On that day, when evening had come, he said to them, “Let us go across to the other side.” And leaving the crowd, they took him with them in the boat, just as he was. And other boats were with him. And a great windstorm arose, and the waves were breaking into the boat, so that the boat was already filling. But he was in the stern, asleep on the cushion. And they woke him and said to him, “Teacher, do you not care that we are perishing?” And he awoke and rebuked the wind and said to the sea, “Peace! Be still!” And the wind ceased, and there was a great calm. He said to them, “Why are you so afraid? Have you still no faith?” And they were filled with great fear and said to one another, “Who then is this, that even the wind and the sea obey him?”  

Mark 4:35-41 


During this pandemic, is Jesus asleep? Doesn’t He care that there are those who are perishing? Doesn’t He understand the fear, the anxiety, the pressure so many are under right now? Because, if He did care and did understand, wouldn’t He put an immediate end to the crisis?


C.S. Lewis once made the observation in The Problem of Pain: “The human spirit will not even begin to try to surrender self-will as long as all seems to be well with it…But pain insists upon being attended to. God whispers to us in our pleasures, speaks in our conscience, but shouts in our pains: it is His megaphone to rouse a deaf world.”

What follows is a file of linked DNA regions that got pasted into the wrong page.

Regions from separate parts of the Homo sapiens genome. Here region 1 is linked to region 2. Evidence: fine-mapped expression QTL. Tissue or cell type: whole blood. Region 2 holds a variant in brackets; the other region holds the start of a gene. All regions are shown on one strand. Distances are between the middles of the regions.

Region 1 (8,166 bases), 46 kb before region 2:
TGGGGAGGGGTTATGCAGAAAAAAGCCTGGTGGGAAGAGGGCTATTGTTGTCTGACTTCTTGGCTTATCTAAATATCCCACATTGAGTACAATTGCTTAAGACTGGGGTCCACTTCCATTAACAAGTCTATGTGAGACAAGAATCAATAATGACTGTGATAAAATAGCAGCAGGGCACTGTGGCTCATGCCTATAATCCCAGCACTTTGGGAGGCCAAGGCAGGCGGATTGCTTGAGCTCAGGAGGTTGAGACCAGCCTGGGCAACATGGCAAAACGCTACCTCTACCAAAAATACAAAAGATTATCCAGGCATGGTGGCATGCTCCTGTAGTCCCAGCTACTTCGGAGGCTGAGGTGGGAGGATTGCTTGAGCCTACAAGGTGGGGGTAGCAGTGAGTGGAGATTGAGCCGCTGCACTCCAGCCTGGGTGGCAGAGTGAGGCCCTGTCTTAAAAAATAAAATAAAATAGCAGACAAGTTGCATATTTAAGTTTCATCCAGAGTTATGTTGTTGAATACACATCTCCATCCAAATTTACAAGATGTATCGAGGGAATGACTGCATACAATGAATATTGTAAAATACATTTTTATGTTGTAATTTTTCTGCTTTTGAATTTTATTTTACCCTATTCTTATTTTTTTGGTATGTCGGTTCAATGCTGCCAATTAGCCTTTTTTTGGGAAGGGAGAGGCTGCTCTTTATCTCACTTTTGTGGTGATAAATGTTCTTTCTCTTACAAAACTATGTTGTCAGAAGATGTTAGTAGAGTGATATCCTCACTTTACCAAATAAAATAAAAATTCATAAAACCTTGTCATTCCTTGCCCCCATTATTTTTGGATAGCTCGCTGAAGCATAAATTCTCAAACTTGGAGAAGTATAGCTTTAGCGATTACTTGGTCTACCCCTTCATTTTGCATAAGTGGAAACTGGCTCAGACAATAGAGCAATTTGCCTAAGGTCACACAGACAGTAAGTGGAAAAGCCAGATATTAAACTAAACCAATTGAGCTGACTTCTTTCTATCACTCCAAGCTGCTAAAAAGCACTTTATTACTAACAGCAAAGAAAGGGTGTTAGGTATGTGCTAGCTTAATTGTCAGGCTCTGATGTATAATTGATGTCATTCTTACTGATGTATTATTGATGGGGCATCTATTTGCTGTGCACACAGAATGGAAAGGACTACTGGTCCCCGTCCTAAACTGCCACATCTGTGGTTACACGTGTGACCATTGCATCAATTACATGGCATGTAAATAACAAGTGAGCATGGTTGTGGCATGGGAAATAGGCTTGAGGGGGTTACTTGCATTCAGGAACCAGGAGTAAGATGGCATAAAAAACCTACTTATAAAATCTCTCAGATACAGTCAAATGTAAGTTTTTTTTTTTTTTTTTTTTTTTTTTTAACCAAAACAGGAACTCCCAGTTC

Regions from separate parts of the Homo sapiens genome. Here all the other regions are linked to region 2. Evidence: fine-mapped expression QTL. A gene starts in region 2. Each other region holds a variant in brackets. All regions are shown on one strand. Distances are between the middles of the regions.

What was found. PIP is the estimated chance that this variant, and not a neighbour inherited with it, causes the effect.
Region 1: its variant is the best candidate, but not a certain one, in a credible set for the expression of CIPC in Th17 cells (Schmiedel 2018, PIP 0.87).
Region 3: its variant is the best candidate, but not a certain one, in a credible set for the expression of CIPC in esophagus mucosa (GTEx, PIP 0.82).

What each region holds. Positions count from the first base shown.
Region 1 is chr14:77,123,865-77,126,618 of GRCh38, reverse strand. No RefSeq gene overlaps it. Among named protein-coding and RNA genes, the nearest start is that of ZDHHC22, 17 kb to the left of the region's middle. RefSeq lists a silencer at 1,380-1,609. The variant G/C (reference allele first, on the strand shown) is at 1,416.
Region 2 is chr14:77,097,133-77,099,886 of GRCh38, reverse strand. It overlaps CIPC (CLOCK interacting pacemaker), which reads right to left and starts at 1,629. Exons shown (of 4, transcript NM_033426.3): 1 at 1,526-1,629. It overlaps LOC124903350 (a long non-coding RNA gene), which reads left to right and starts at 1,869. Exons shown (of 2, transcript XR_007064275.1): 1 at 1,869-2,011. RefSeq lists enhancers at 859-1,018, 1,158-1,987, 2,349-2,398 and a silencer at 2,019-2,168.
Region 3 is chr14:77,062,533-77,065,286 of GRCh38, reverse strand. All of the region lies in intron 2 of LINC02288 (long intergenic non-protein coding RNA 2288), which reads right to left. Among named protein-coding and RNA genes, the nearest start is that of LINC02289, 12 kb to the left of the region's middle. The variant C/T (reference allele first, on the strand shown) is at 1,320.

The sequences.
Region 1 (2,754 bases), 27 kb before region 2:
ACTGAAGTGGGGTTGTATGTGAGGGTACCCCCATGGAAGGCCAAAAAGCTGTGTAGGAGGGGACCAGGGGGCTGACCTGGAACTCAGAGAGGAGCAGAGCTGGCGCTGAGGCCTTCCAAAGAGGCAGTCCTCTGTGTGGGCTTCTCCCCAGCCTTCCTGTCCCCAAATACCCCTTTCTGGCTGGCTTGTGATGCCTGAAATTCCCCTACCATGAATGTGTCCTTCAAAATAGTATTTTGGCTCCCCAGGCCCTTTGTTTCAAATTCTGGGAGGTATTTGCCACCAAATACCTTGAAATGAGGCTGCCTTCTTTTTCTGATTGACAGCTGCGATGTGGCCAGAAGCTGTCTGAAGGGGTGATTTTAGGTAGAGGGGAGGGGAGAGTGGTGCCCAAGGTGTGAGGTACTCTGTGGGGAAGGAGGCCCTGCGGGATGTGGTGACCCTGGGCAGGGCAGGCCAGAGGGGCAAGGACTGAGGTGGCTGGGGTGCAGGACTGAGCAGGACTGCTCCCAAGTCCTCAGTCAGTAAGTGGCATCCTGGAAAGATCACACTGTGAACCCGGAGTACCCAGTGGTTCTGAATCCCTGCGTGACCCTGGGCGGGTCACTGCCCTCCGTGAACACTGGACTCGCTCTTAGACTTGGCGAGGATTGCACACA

Like the disciples on the boat, God has our attention during this pandemic.


Jesus awakes from His slumber and commands the storm to literally “be muzzled.” However, the calming of the storm is not the main point of the story. The main point is that the One who governs the wind and the sea is to be believed. He alone is God. In Him alone is salvation.


Jesus asks, “Why are you so afraid? Have you still no faith?” You see, those who believe in Jesus — the One Who conquered sin and death on the cross — are released from fearing the circumstances of the moment. This release allows us to rejoice in the midst of suffering (Romans 5 and Romans 8) and lean outside ourselves to serve others (John 13). 


That is precisely how we as a congregation are shaping our ministry response during these uncertain days. We joyfully point people to Christ who saves all people and confidently lean outward to love others as we walk through this time together.